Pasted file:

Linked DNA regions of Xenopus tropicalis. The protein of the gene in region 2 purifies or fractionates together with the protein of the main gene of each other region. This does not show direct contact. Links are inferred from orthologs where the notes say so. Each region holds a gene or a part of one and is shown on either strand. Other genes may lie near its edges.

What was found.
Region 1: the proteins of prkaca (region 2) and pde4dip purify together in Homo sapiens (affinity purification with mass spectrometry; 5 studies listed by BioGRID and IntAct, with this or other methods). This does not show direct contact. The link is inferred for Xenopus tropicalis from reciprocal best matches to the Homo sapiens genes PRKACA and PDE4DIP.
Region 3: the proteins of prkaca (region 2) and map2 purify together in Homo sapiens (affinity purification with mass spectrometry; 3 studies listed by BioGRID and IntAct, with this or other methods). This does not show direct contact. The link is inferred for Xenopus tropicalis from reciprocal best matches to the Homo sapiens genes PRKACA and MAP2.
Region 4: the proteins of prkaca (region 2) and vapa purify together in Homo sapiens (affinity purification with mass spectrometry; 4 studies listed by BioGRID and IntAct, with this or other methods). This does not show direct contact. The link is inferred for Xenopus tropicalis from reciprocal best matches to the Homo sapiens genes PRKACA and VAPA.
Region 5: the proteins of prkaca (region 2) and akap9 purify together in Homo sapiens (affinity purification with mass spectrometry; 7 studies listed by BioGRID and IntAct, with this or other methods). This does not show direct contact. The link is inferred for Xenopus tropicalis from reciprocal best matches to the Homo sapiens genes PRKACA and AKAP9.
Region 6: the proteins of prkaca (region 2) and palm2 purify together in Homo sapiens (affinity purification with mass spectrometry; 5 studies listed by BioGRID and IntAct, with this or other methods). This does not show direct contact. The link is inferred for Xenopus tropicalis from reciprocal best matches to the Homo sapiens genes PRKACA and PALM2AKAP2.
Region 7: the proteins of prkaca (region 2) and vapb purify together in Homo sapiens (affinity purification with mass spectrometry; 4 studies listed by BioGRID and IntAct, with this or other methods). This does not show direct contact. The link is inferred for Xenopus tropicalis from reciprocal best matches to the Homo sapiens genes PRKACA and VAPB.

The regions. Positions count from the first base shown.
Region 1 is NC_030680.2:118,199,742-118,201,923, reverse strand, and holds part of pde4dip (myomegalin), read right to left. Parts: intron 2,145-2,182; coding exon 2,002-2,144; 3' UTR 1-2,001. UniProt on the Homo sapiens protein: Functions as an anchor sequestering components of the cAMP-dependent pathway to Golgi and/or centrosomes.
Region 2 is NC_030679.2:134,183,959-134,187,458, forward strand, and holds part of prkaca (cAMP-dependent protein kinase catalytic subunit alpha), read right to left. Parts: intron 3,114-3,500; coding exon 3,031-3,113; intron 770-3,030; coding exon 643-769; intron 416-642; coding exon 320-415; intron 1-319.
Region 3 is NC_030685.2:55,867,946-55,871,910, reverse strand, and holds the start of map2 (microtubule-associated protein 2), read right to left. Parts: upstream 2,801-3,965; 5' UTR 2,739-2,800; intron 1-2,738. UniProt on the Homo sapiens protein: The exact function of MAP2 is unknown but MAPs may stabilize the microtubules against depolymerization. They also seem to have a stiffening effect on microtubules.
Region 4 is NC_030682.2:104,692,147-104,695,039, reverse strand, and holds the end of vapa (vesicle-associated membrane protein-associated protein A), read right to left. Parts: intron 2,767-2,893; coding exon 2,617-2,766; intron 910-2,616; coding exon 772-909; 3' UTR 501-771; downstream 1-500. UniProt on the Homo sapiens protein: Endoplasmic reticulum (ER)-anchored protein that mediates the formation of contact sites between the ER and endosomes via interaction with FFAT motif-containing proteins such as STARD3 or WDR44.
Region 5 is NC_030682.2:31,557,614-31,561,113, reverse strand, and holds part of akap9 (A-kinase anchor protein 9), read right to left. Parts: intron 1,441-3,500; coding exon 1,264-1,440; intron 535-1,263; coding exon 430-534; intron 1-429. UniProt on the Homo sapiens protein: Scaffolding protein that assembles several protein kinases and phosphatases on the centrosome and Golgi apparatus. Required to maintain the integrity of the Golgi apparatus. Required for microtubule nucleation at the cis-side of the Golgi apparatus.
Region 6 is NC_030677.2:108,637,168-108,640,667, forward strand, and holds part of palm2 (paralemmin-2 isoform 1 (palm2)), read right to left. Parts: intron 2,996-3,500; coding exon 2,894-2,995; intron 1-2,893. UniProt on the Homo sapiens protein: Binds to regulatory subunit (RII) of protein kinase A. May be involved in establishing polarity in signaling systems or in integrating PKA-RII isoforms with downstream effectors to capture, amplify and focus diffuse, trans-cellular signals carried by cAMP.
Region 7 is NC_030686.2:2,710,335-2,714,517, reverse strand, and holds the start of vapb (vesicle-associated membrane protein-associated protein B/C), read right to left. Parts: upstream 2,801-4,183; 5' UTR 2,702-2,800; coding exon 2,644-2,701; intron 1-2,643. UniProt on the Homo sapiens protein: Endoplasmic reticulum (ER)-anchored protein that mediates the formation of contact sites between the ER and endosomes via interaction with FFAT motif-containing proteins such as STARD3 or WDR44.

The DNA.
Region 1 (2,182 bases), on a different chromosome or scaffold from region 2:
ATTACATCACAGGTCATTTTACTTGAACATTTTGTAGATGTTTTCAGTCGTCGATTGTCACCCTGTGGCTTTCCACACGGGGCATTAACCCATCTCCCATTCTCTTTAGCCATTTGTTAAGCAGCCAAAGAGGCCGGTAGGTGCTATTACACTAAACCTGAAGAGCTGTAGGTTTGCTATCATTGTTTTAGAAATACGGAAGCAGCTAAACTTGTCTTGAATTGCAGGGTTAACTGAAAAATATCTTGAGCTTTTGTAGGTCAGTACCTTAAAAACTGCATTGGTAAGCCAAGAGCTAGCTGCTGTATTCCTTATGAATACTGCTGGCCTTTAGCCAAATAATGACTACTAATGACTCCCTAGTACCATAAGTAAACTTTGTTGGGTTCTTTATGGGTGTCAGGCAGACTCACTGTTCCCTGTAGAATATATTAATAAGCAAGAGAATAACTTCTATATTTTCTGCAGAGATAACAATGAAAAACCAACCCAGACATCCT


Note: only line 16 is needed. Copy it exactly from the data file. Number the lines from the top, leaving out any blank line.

Region 7 is NC_030686.2:2,710,335-2,714,517, reverse strand, and holds the start of vapb (vesicle-associated membrane protein-associated protein B/C), read right to left. Parts: upstream 2,801-4,183; 5' UTR 2,702-2,800; coding exon 2,644-2,701; intron 1-2,643. UniProt on the Homo sapiens protein: Endoplasmic reticulum (ER)-anchored protein that mediates the formation of contact sites between the ER and endosomes via interaction with FFAT motif-containing proteins such as STARD3 or WDR44.